Wednesday, September 23, 2009

What the Internet Knows About You

The other day I had a sobering, scary experience in realizing how not private my browsing history is. Go ahead, try it for yourself by browsing to and come back here. (Don’t worry, this is not a hacking site – I would never endanger you or your data).

Within 3 seconds, you’ll see all the (major) sites in your browser’s history cache: where do you bank, what credit card do you use, what were your last search queries on Google or Yahoo, which government sites you visited… the list goes on and on.

This site’s sole purpose is to call attention to a security hole that exists in all browsers today, that allows sites indirect view of your browser’s history.

At the base of this hole lies a common browser behavior called “visited link”. As you no doubt know, many sites color links you’ve already visited in a different color that the other links – to remind you where you’ve visited already. Even if the site’s developer neglected to provide such behavior for his web page, your browser will take care of it automatically, as can be seen in this Firefox color setting dialog:

Developers can specify this behavior by adding an attribute to a page’s style sheet, like this:

a:visited { color: red; }

Now, when a browser renders the page, for each link it encounters, it checks the history to see if it exists (in other words, visited already), and if so, colors the link by the color specified.

The problem is: the browser allows any site to color any other site’s link as visited (in other words, may have a link to Yahoo on its page, and if it’s colored – know that I’ve been visiting Yahoo). Do you see where this is going?

All I have to do on my page is add a link, let’s say to, and ask the browser which color it intends to render it in. If red, I know for sure you’ve visited If I keep that link invisible, you won’t even know I did it. Now all I have to do is repeat on a global scale: have a pre-prepared list of site addresses, add them dynamically to the page, and ask the browser which colors will they appear in – and thus build a list of sites you’ve visited. Here’s a simple piece of code that might do that:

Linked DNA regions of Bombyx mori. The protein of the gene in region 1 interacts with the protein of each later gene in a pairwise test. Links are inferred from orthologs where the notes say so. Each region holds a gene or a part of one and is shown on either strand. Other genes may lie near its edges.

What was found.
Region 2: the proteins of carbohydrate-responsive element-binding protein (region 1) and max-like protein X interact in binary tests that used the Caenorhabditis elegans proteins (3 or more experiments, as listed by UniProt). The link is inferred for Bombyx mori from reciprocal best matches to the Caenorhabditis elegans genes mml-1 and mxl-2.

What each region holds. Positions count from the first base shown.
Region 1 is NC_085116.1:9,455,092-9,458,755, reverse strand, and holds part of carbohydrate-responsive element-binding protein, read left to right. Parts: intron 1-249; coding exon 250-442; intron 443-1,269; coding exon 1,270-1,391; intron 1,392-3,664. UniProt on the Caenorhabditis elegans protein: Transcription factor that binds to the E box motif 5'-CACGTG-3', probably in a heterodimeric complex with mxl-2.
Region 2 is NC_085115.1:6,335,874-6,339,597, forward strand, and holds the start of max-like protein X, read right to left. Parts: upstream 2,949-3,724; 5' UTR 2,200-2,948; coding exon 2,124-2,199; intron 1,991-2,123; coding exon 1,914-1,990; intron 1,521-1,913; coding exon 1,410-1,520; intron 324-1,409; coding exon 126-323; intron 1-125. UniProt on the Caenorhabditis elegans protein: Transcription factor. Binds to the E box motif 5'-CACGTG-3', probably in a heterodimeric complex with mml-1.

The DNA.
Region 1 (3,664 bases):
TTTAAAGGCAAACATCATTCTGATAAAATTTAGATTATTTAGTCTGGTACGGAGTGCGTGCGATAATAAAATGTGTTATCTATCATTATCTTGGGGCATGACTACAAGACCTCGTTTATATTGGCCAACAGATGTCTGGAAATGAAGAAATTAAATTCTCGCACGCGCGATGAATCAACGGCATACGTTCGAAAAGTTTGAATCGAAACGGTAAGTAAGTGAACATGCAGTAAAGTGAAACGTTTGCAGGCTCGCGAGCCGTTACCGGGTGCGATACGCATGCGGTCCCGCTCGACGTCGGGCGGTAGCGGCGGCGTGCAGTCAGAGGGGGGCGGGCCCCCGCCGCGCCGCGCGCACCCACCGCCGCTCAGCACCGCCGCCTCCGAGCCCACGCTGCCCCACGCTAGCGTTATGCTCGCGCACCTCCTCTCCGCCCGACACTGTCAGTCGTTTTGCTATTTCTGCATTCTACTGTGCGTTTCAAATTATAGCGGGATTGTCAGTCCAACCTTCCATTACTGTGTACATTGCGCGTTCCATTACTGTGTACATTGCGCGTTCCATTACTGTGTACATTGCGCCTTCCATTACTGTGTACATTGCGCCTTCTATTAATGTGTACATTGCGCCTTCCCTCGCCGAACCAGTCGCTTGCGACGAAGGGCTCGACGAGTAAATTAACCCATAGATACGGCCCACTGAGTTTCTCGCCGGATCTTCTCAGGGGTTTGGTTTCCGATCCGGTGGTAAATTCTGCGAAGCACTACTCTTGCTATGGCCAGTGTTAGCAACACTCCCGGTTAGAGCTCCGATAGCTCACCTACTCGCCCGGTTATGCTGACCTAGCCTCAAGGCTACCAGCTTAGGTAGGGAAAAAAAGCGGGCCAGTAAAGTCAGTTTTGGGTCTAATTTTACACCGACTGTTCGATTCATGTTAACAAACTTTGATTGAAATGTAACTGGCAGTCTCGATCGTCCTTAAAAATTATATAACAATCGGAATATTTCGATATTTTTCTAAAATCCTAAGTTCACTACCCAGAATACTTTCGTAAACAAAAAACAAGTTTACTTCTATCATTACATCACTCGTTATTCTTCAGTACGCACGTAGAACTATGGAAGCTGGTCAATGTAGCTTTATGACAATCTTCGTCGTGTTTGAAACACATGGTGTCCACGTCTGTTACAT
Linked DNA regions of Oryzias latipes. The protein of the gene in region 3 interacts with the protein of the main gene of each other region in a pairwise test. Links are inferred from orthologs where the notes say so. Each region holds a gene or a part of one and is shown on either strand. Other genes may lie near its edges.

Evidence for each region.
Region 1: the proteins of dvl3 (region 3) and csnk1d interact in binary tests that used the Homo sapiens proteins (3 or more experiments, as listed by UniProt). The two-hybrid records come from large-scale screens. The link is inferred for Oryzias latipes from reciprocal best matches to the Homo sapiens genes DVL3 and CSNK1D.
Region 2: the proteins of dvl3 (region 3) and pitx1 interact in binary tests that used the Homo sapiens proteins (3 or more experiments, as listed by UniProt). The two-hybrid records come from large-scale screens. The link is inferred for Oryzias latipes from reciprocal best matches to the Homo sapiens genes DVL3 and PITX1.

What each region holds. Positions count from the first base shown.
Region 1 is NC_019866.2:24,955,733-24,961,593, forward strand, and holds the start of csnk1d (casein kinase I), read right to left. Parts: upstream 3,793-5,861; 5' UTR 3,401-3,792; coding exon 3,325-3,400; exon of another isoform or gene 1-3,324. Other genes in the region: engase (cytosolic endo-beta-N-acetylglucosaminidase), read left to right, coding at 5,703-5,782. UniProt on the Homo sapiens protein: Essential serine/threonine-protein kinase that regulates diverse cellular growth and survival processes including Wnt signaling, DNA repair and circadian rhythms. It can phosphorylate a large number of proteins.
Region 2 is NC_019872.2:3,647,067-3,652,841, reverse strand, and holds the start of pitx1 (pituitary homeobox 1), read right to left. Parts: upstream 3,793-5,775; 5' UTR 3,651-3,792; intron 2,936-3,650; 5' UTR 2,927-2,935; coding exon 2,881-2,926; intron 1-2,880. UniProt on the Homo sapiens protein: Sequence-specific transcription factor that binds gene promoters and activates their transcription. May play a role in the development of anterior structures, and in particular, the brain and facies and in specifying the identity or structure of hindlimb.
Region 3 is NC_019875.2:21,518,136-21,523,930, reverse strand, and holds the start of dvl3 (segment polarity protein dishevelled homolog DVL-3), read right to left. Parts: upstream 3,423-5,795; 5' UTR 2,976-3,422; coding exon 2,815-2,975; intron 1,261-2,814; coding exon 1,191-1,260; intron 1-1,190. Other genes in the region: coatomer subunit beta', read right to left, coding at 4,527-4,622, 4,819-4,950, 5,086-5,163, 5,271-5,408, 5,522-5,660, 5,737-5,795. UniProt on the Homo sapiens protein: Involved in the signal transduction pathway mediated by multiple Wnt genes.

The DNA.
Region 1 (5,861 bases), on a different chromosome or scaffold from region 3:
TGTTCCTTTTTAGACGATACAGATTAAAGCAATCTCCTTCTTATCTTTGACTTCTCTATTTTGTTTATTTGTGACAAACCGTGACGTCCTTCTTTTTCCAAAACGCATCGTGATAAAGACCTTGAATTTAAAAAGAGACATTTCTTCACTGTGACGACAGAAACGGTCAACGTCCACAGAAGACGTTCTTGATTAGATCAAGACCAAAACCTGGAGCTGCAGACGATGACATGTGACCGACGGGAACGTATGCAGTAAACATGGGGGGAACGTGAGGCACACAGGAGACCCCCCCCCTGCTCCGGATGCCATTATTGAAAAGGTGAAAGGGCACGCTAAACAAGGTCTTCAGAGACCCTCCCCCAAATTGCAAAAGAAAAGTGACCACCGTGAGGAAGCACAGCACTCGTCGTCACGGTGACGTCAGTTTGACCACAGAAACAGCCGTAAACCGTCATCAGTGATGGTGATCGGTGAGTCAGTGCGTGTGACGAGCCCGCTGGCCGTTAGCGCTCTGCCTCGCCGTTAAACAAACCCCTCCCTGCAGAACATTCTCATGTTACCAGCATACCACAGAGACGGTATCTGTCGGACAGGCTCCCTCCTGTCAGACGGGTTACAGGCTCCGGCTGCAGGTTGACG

var url_array = new Array('', '');
var visited_array = new Array();
var link_el = document.createElement('a');
var computed_style = document.defaultView.getComputedStyle(link_el, "");
for (var i = 0; i < url_array.length; i++) {
link_el.href = array[i];
if (computed_style.getPropertyValue("color") == 'rgb(255, 0, 0)') {
// The color was red, so the link was visited

If you’re interested in understanding how ingenious and insidious is this code, visit this page.

So, how can you protect yourself from this gaping hole in your browser’s security? There are several ways that the site reviews, I’ll cover the 2 easiest methods:

  1. Disable scripts on web pages, either through the browser’s settings, or using an extension like NoScript – the side effect, of course, is that all dynamic activity on the page ceases – that includes menus, Ajax updates, smart controls etc. In today’s Web 2.0 sites, this solution will cripple your browsing.

  2. using the Stanford SafeHistory extension for Firefox – it basically allows every site to use the visited behavior only on links that came from the same site. The problem is that this is a Firefox-only solution, and that current versions of FF do not support it*. This adds the following setting to Firefox's privacy tab:
    Browsing to after installing the extension yielded the following message:
    Congratulations, we did not find anything in this category in your browser history.
  3. But of course, the real solution is to have our browsers’ developers (Microsoft, Mozilla, Google, Opera, Apple) fix this huge hole in their applications’ security. Go ahead – write to your favorite provider.
And until a permanent solution arrives – beware and be aware.

*A solution to the extension's compatibility with newer Firefox versions (for professionals only! You have to know what you’re doing):

  1. Open Firefox and type about:config in your address bar

  2. Ignore message and click the “I’ll be careful, I promise” button

  3. Right click in the list of keys, and select New>Boolean

  4. Enter extensions.checkCompatibility as the preference name

  5. Enter false as the preference value

  6. Close the tab and Restart your browser

  7. Your browser will stop checking extension compatibility from now on. You can run any extension on your FF, as long as it doesn’t do anything your version does not support. You can turn this key to ‘true’, or delete it altogether, to re-enable version checking (just don’t forget to restart the browser after changing any preference).

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